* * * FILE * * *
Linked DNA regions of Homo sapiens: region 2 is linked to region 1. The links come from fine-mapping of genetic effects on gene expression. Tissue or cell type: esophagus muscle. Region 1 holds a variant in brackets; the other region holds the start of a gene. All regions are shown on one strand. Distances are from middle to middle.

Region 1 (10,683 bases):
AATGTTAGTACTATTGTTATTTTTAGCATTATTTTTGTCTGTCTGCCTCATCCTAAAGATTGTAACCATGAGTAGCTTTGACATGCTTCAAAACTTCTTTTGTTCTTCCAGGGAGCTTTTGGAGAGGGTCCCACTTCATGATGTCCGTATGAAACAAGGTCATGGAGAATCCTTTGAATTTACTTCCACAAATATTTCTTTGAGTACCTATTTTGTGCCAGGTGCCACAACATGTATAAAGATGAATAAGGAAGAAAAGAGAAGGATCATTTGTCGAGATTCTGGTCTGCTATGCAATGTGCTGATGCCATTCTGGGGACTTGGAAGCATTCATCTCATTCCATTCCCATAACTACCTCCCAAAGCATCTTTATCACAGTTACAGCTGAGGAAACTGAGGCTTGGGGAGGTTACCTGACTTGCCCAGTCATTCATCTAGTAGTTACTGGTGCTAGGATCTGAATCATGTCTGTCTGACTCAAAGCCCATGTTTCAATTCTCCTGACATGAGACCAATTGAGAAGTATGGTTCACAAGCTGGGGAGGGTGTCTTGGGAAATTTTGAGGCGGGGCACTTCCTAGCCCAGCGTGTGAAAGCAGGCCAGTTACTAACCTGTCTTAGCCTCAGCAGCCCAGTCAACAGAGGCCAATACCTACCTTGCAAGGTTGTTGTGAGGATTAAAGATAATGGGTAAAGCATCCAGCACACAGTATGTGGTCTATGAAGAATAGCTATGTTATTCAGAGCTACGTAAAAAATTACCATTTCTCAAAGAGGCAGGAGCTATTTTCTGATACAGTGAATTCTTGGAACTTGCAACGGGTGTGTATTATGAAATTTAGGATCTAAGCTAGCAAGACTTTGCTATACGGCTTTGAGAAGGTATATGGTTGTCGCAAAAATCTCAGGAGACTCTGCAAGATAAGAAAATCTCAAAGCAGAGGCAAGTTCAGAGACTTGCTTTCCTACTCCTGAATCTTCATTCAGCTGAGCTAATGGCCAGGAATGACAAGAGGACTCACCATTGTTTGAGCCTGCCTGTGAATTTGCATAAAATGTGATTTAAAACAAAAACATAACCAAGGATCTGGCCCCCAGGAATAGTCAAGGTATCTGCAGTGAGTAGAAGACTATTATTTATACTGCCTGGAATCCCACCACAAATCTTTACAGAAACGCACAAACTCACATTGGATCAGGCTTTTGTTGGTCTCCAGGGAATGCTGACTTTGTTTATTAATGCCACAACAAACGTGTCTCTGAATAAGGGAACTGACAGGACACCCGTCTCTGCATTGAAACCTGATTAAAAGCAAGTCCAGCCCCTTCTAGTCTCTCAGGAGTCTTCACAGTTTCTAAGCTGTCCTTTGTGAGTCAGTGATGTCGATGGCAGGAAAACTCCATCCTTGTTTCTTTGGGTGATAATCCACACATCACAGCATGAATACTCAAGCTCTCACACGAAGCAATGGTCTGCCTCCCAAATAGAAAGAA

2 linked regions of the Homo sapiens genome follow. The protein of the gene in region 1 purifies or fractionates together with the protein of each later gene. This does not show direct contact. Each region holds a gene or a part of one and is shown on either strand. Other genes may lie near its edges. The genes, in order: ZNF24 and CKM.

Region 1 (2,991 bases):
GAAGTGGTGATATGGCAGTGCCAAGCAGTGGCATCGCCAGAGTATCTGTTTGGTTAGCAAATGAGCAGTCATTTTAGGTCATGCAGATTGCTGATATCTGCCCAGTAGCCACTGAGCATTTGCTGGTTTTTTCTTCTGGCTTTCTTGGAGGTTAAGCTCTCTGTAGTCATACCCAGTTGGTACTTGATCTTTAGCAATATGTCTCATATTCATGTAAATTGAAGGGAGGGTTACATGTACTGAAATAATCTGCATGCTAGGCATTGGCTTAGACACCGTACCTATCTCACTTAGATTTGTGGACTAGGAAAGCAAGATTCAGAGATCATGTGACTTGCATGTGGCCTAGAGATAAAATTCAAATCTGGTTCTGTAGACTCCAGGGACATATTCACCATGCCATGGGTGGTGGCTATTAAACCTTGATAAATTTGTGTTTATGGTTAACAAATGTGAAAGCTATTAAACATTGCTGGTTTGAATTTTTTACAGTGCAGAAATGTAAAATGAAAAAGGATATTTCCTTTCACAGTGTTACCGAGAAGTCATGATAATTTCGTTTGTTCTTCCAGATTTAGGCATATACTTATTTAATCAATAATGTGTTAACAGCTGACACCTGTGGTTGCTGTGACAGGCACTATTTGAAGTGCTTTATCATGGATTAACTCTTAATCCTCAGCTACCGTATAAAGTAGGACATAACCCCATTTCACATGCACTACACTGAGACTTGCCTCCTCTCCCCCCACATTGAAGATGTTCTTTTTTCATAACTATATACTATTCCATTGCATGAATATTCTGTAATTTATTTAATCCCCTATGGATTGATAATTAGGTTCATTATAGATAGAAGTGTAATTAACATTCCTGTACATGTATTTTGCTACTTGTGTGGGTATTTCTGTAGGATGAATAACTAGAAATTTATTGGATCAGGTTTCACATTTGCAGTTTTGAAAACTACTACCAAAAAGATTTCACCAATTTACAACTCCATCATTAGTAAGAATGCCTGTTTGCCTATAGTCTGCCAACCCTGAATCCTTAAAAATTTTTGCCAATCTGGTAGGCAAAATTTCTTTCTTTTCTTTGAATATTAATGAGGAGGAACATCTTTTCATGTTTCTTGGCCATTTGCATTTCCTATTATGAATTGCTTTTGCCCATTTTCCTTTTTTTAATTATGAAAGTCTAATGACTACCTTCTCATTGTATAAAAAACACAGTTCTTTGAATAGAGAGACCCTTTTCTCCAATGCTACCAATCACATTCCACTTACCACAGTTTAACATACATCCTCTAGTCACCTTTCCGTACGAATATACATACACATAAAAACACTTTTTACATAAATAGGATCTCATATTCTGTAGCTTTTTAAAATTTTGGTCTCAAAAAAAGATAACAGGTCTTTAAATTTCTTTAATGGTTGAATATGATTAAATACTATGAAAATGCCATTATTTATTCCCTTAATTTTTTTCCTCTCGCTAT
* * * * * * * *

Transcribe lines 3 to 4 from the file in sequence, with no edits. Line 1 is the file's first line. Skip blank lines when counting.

AATGTTAGTACTATTGTTATTTTTAGCATTATTTTTGTCTGTCTGCCTCATCCTAAAGATTGTAACCATGAGTAGCTTTGACATGCTTCAAAACTTCTTTTGTTCTTCCAGGGAGCTTTTGGAGAGGGTCCCACTTCATGATGTCCGTATGAAACAAGGTCATGGAGAATCCTTTGAATTTACTTCCACAAATATTTCTTTGAGTACCTATTTTGTGCCAGGTGCCACAACATGTATAAAGATGAATAAGGAAGAAAAGAGAAGGATCATTTGTCGAGATTCTGGTCTGCTATGCAATGTGCTGATGCCATTCTGGGGACTTGGAAGCATTCATCTCATTCCATTCCCATAACTACCTCCCAAAGCATCTTTATCACAGTTACAGCTGAGGAAACTGAGGCTTGGGGAGGTTACCTGACTTGCCCAGTCATTCATCTAGTAGTTACTGGTGCTAGGATCTGAATCATGTCTGTCTGACTCAAAGCCCATGTTTCAATTCTCCTGACATGAGACCAATTGAGAAGTATGGTTCACAAGCTGGGGAGGGTGTCTTGGGAAATTTTGAGGCGGGGCACTTCCTAGCCCAGCGTGTGAAAGCAGGCCAGTTACTAACCTGTCTTAGCCTCAGCAGCCCAGTCAACAGAGGCCAATACCTACCTTGCAAGGTTGTTGTGAGGATTAAAGATAATGGGTAAAGCATCCAGCACACAGTATGTGGTCTATGAAGAATAGCTATGTTATTCAGAGCTACGTAAAAAATTACCATTTCTCAAAGAGGCAGGAGCTATTTTCTGATACAGTGAATTCTTGGAACTTGCAACGGGTGTGTATTATGAAATTTAGGATCTAAGCTAGCAAGACTTTGCTATACGGCTTTGAGAAGGTATATGGTTGTCGCAAAAATCTCAGGAGACTCTGCAAGATAAGAAAATCTCAAAGCAGAGGCAAGTTCAGAGACTTGCTTTCCTACTCCTGAATCTTCATTCAGCTGAGCTAATGGCCAGGAATGACAAGAGGACTCACCATTGTTTGAGCCTGCCTGTGAATTTGCATAAAATGTGATTTAAAACAAAAACATAACCAAGGATCTGGCCCCCAGGAATAGTCAAGGTATCTGCAGTGAGTAGAAGACTATTATTTATACTGCCTGGAATCCCACCACAAATCTTTACAGAAACGCACAAACTCACATTGGATCAGGCTTTTGTTGGTCTCCAGGGAATGCTGACTTTGTTTATTAATGCCACAACAAACGTGTCTCTGAATAAGGGAACTGACAGGACACCCGTCTCTGCATTGAAACCTGATTAAAAGCAAGTCCAGCCCCTTCTAGTCTCTCAGGAGTCTTCACAGTTTCTAAGCTGTCCTTTGTGAGTCAGTGATGTCGATGGCAGGAAAACTCCATCCTTGTTTCTTTGGGTGATAATCCACACATCACAGCATGAATACTCAAGCTCTCACACGAAGCAATGGTCTGCCTCCCAAATAGAAAGAA

2 linked regions of the Homo sapiens genome follow. The protein of the gene in region 1 purifies or fractionates together with the protein of each later gene. This does not show direct contact. Each region holds a gene or a part of one and is shown on either strand. Other genes may lie near its edges. The genes, in order: ZNF24 and CKM.